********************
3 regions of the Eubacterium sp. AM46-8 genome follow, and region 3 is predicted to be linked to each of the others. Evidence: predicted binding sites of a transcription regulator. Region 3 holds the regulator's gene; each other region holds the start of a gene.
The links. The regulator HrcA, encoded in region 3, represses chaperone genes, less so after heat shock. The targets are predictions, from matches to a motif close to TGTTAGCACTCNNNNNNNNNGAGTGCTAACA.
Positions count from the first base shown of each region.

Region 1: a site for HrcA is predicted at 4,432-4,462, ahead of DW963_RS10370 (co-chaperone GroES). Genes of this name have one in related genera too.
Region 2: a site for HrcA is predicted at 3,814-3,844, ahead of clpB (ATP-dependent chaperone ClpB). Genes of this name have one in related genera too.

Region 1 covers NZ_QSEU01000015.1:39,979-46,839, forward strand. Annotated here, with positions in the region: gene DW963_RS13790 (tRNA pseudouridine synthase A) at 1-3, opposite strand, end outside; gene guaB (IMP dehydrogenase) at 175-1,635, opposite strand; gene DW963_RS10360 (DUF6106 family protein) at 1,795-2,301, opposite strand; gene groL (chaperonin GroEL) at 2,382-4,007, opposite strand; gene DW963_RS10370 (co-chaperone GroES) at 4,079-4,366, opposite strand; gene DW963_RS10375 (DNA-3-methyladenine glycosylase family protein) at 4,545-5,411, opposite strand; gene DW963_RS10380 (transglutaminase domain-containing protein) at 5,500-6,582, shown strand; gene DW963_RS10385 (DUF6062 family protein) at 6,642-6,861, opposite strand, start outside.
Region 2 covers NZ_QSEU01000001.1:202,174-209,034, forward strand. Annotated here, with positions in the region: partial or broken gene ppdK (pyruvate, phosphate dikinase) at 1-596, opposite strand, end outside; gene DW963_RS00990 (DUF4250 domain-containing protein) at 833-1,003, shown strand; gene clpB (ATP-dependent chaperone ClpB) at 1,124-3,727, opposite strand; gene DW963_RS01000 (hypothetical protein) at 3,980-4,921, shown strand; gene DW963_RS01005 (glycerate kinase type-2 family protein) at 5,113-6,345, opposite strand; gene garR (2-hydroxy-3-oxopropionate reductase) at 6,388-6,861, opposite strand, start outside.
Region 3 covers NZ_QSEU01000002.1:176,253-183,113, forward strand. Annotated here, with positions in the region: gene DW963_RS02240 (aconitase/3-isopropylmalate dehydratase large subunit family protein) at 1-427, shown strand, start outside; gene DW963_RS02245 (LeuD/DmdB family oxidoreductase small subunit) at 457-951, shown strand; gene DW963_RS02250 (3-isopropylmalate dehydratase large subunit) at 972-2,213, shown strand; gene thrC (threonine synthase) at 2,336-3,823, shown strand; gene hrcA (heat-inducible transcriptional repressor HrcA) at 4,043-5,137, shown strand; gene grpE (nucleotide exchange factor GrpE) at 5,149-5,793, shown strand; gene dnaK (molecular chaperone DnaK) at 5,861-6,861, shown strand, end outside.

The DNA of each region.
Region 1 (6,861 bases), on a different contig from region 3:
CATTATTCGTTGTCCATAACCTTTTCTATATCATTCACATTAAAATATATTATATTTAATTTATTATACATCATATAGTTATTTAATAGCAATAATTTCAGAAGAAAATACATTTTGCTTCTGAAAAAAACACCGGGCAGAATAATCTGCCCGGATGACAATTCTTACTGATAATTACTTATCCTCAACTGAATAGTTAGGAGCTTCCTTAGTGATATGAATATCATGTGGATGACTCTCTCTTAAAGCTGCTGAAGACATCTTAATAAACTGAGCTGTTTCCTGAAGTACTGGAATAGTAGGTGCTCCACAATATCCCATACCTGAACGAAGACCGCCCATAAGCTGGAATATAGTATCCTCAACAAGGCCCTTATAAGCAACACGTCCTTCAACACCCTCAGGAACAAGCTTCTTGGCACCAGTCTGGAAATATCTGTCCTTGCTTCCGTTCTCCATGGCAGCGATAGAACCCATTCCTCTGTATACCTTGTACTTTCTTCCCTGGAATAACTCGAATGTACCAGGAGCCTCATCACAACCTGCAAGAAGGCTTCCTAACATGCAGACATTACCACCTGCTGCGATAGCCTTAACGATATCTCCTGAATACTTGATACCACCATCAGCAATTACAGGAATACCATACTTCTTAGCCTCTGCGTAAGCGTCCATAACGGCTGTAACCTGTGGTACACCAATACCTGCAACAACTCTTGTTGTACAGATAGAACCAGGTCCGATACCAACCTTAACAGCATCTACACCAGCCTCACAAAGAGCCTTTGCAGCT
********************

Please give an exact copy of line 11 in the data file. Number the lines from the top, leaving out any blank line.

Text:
CATTATTCGTTGTCCATAACCTTTTCTATATCATTCACATTAAAATATATTATATTTAATTTATTATACATCATATAGTTATTTAATAGCAATAATTTCAGAAGAAAATACATTTTGCTTCTGAAAAAAACACCGGGCAGAATAATCTGCCCGGATGACAATTCTTACTGATAATTACTTATCCTCAACTGAATAGTTAGGAGCTTCCTTAGTGATATGAATATCATGTGGATGACTCTCTCTTAAAGCTGCTGAAGACATCTTAATAAACTGAGCTGTTTCCTGAAGTACTGGAATAGTAGGTGCTCCACAATATCCCATACCTGAACGAAGACCGCCCATAAGCTGGAATATAGTATCCTCAACAAGGCCCTTATAAGCAACACGTCCTTCAACACCCTCAGGAACAAGCTTCTTGGCACCAGTCTGGAAATATCTGTCCTTGCTTCCGTTCTCCATGGCAGCGATAGAACCCATTCCTCTGTATACCTTGTACTTTCTTCCCTGGAATAACTCGAATGTACCAGGAGCCTCATCACAACCTGCAAGAAGGCTTCCTAACATGCAGACATTACCACCTGCTGCGATAGCCTTAACGATATCTCCTGAATACTTGATACCACCATCAGCAATTACAGGAATACCATACTTCTTAGCCTCTGCGTAAGCGTCCATAACGGCTGTAACCTGTGGTACACCAATACCTGCAACAACTCTTGTTGTACAGATAGAACCAGGTCCGATACCAACCTTAACAGCATCTACACCAGCCTCACAAAGAGCCTTTGCAGCT